Turning Power Plants Into Green Neighborhood Development

Retired plants have already been left abandoned for years, creating blight while presenting stark portraits of foregone opportunities

the Pratt Street Power Plant, repurposed in Baltimore's inner harbor (by: Wally Gobetz, creative commons license)

Industry analysts predict that environmental and economic factors will lead to the retirement of dozens of aging coal-fired power plants in the coming decade. Many of these occupy important locations in cities, often with valuable access to waterfronts. According to a new report, these sites present tremendous opportunities for new civic and private uses such as riverfront housing, shops, and offices -- as well as museums, parks, and other community amenities. I agree.

The report (Repurposing Legacy Power Plants: Lessons for the Future), issued last month by the American Clean Skies Foundation, makes the case for doing exactly that, presenting eight case studies of repurposing projects that have been completed or begun. The Foundation believes that these projects provide "points of reference for business leaders, policy makers, and community stakeholders who wish to prepare for the coming wave of power plant retirements in their localities." (Much of this post has been adapted from language in the report.)

Ravenswood power plant, Long Island City, Queens, NY (by: Harald Kliems via Wikimedia Commons)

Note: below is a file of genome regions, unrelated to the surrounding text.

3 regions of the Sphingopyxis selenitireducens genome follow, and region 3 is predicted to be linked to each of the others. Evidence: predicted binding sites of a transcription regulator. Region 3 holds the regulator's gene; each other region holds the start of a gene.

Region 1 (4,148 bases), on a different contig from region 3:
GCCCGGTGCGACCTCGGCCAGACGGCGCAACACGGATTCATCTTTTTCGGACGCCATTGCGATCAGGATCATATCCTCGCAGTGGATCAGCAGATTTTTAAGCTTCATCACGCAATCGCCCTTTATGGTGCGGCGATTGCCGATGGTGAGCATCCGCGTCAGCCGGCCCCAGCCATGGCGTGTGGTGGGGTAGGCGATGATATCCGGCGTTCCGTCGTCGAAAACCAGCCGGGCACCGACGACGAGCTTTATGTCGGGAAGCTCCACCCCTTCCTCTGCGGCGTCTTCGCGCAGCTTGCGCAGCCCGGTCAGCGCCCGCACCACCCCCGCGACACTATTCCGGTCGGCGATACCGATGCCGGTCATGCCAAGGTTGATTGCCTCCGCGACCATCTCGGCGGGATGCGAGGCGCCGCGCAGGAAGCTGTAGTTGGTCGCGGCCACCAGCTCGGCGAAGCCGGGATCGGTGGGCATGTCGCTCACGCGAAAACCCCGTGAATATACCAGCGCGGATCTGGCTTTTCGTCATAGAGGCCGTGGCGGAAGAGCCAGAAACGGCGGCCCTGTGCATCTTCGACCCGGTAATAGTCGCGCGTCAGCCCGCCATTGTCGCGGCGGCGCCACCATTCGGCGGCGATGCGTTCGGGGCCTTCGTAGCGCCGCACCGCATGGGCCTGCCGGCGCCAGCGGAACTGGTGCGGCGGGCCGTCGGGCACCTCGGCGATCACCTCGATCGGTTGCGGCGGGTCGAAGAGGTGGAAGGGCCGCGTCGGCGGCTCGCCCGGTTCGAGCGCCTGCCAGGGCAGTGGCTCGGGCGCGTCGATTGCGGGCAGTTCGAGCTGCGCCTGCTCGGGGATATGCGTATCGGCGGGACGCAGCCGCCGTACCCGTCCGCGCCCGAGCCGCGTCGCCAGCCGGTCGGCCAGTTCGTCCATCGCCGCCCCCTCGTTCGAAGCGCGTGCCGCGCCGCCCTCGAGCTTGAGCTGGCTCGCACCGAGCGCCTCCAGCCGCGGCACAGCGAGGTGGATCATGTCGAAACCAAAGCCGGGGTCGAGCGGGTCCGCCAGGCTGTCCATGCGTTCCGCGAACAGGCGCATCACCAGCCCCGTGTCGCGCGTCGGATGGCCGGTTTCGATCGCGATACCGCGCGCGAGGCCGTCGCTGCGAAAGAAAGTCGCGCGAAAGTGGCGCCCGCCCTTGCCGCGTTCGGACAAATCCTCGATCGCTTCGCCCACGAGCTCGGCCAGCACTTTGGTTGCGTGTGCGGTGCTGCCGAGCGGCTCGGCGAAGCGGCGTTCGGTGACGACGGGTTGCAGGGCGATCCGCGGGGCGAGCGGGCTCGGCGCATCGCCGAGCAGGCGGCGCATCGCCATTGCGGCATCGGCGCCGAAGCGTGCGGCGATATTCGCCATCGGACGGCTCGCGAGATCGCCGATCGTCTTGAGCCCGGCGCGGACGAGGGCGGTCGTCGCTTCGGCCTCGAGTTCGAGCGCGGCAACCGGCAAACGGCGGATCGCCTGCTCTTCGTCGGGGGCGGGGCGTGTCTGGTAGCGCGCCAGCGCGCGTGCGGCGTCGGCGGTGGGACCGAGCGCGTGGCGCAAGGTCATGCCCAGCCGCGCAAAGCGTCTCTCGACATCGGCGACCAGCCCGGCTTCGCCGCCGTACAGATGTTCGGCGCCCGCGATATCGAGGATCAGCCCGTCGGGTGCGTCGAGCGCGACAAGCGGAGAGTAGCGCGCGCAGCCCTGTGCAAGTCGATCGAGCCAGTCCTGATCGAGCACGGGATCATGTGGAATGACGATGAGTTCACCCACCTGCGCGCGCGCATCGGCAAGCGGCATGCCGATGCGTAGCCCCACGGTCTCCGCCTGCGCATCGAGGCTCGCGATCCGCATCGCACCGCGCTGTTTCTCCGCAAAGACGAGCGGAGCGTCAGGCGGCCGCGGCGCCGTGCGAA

Providing templates for taking advantage of opportunities created by the country's transition to a future with cleaner energy production is important, in part because that transition needs to accelerate. From the report:

Approximately one-third of the U.S. coal-fired power plant fleet currently lacks critical emissions control technology. Many older plants, in particular, emit significant amounts of mercury and other metals, acid gases, and dangerous particles. These emissions have been shown to cause premature death, cancer, neurological damage, heart conditions, and chronic respiratory diseases such as asthma. Almost 120 million Americans still live in areas that fail to meet national ambient air quality standards for ozone and other pollutants.

And all that, of course, is in addition to consequences from the massive amounts of global warming emissions produced by these older plants.

The expected wave of coal plant retirements is already beginning to arrive. The report identifies more than 20 different coal-fired facilities across the U.S. that, in the authors' judgment, are likely opportunities for near-term redevelopment. States in the Midwest, the Northeast, and Texas currently project the largest number of retirements.

Pennsylvania RR Powerhouse & the Powerhouse Condominiums that replaced it, Queens, NY (by: CGS Developers via American Clean Skies Fdn)

Among the case studies in the report are the following:

  • An 8-acre, Art Deco-styled plant being transformed into an ambitious mixed-use development with a one-acre green roof that will serve as a public plaza in Austin;